The Audio Programming Book by Richard Boulanger

This one shows you how to create a custom synthesize in software using the C++ programming language:

BasicSynth by Daniel Mitchell 

For further information about VST development, you should definitely check these resources:

Audio Software (VST Plugin) Development with Practical Application

JUCE framework for VST-plugin development

Masterclass: Inside the world of plugin development (updated audio)


You should have some basic engineering mathematics such as linear algebra, complex analysis, among others. Visit this website to get practical algebra lessons: www.purplemath.com.

Digital Signal Processing

You must know what an FFT routine is and why it is useful. Advanced content focusing on audio will usually require you to have at least a conversational level of DSP understanding.

Check out these resources on DSP.

Online and Free:
The Scientist & Engineer’s Guide to Digital Signal Processing

Understanding Digital Signal Processing by Richard G. Lyons

Audio Digital Signal Processing

Audio DSP extends on core DSP concepts to include the way digital signal processes apply to digital audio. It covers subjects such as audio filters, delays, and non-linear effects; think compression.

DAFX by Udo Zolzer is a book that comes highly recommended and covers many aspects of the audio DSP technique.

Check out these online resources to get more info:

DSP Audio Classics
DSP Audio Algorithm Notes by XOXOS

Below are threads on VST Plug-ins I found from a couple of online discussion forums:

Advice for someone with ZERO experience
Developing a Vst Effect Plugin Where To Start?
What is your development setup?


I have listed some books that can serve as a resource in your pursuit of learning how to make VST plug-ins.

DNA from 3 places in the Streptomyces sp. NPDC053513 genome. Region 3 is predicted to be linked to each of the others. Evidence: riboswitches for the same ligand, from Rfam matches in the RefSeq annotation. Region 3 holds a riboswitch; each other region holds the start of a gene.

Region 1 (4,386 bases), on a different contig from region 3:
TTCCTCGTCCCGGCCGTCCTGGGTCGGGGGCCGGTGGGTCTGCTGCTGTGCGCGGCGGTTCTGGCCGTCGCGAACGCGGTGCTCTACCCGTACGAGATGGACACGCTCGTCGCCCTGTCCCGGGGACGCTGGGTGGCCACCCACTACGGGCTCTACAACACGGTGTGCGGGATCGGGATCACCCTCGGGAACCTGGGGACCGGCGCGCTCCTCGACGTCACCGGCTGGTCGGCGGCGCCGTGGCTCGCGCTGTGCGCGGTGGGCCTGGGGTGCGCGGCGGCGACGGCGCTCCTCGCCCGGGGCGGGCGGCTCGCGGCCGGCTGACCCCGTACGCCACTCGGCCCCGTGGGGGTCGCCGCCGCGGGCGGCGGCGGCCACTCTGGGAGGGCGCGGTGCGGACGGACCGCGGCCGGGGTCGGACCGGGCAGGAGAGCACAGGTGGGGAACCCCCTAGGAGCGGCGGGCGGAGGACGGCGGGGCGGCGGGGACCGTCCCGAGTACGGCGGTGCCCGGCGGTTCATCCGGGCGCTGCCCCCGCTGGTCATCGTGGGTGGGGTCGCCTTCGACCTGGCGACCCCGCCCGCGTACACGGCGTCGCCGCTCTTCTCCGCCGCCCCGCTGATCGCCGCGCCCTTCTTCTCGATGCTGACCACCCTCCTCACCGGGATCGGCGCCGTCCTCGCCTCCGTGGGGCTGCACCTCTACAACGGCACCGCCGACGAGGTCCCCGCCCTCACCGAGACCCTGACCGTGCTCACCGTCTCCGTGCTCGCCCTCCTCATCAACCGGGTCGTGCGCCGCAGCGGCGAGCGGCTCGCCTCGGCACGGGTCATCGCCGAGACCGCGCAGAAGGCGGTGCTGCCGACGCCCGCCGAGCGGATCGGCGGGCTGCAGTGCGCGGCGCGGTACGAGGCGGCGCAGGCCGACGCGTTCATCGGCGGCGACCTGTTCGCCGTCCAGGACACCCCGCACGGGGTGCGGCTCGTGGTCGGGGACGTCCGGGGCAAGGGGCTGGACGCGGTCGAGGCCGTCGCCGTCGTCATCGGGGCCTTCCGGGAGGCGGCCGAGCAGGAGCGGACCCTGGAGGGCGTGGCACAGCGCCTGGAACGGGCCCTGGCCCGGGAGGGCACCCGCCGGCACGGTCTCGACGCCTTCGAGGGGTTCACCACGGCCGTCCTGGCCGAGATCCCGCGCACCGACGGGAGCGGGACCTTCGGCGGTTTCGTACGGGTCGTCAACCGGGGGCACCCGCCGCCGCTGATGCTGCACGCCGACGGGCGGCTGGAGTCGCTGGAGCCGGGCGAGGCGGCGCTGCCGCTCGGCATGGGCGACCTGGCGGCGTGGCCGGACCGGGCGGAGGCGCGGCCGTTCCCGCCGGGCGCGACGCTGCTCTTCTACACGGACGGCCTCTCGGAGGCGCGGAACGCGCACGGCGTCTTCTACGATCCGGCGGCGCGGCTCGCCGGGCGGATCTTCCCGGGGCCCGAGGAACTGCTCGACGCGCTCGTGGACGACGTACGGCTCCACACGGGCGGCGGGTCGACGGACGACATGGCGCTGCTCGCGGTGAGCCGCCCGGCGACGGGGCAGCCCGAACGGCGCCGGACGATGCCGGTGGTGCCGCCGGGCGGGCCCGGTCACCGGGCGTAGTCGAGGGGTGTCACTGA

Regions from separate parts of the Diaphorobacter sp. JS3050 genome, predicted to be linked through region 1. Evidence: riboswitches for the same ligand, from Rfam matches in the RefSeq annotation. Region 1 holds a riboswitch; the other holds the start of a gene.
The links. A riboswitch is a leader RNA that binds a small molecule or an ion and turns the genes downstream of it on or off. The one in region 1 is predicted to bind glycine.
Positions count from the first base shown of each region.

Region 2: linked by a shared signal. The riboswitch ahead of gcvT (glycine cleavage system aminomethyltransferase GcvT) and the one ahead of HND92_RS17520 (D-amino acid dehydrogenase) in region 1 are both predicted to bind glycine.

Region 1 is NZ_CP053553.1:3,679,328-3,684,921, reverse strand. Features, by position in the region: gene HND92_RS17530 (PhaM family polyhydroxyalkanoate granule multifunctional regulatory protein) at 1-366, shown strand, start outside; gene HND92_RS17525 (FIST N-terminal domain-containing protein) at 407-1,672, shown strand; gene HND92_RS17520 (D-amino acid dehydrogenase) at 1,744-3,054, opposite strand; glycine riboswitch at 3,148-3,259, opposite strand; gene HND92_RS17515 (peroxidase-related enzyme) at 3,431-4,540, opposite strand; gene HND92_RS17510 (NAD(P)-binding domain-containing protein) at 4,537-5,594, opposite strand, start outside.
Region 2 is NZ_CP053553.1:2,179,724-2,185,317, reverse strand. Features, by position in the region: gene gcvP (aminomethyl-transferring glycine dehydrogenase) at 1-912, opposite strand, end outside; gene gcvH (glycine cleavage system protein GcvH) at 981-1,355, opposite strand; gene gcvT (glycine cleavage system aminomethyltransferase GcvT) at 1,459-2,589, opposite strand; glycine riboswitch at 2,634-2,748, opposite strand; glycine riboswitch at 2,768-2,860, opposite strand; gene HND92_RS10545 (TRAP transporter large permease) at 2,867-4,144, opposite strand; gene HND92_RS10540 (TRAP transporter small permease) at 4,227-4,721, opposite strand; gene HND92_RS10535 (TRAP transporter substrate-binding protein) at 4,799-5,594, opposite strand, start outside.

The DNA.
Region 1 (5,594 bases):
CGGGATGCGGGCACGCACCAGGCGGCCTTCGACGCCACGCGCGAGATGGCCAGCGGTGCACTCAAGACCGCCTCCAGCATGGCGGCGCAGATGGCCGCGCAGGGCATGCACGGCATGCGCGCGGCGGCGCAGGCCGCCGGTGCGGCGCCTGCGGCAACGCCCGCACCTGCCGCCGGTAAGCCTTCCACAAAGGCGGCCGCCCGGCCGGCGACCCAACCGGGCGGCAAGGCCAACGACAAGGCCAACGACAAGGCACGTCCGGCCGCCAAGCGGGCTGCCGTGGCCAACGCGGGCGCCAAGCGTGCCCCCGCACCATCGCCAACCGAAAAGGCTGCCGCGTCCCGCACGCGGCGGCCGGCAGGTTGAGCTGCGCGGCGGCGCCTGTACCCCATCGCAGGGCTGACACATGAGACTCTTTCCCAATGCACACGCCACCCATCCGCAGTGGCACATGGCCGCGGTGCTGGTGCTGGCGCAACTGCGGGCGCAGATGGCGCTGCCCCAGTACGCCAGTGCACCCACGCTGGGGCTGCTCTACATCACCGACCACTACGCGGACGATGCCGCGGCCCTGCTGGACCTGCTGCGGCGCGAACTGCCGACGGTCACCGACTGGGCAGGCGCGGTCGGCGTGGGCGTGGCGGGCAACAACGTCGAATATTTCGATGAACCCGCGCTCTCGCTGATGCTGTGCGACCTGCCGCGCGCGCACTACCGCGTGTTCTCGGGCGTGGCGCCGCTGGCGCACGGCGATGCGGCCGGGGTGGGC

Check them here:

Designing Audio Effect Plug-Ins in C++: With Digital Audio Signal Processing Theory

Designing Software Synthesizer Plug-Ins in C++: For RackAFX, VST3, and Audio Units

Audio Plug-ins frameworks


JUCE is a highly recommended and all-encompassing C++ class library for developing cross-platform software. JUCE includes components for VST, AU, and RTAS. You should have at least a basic grasp of JUCE if you intend to use C++ to develop your VST plug-in.


This is a C++ framework for developing audio plug-ins and GUIs.


It allows VST Plugin developers to write Plugins in any .NET language.  It also eases the transition between the C++ and .NET world, and its framework built on top of the interop layer provides a clear and structured architecture. Feel free to check this Delphi library for creating VST plugins, VST hosts but also ASIO applications:

Delphi ASIO and VST

It also includes the algorithm for filters and dynamics.

What is the best programming language for the VST plugin?

C++ is one of the best programming languages for creating VST Plug-ins, and the reason for this is that C++ has a wide range of frameworks and libraries that work so well in creating VSTs.

The WDL-OL library makes C++ an attractive programming language for VST plugins because it helps you with the following:

  • Creating multiple formats (VST, AudioUnit, VST3, and RTAS) from one codebase: Just choose the plugin format and click “run.”
  • Create both 32-Bit and 64-Bit executables.
  • Run your plugin as a standalone application (Windows or Mac). It means you don’t technically need a DAW to use the plugin.
  • Most GUI controls are used in audio plugins (knobs, buttons, visuals).
Code-It-Yourself! Sound Synthesizer #1 - Basic Noises


Understanding what VST Plugins are and their role within the music production industry provides you with the knowledge of identifying the most effective tools for your music production outfit. It makes your music sound like it was produced in a million-dollar music studio.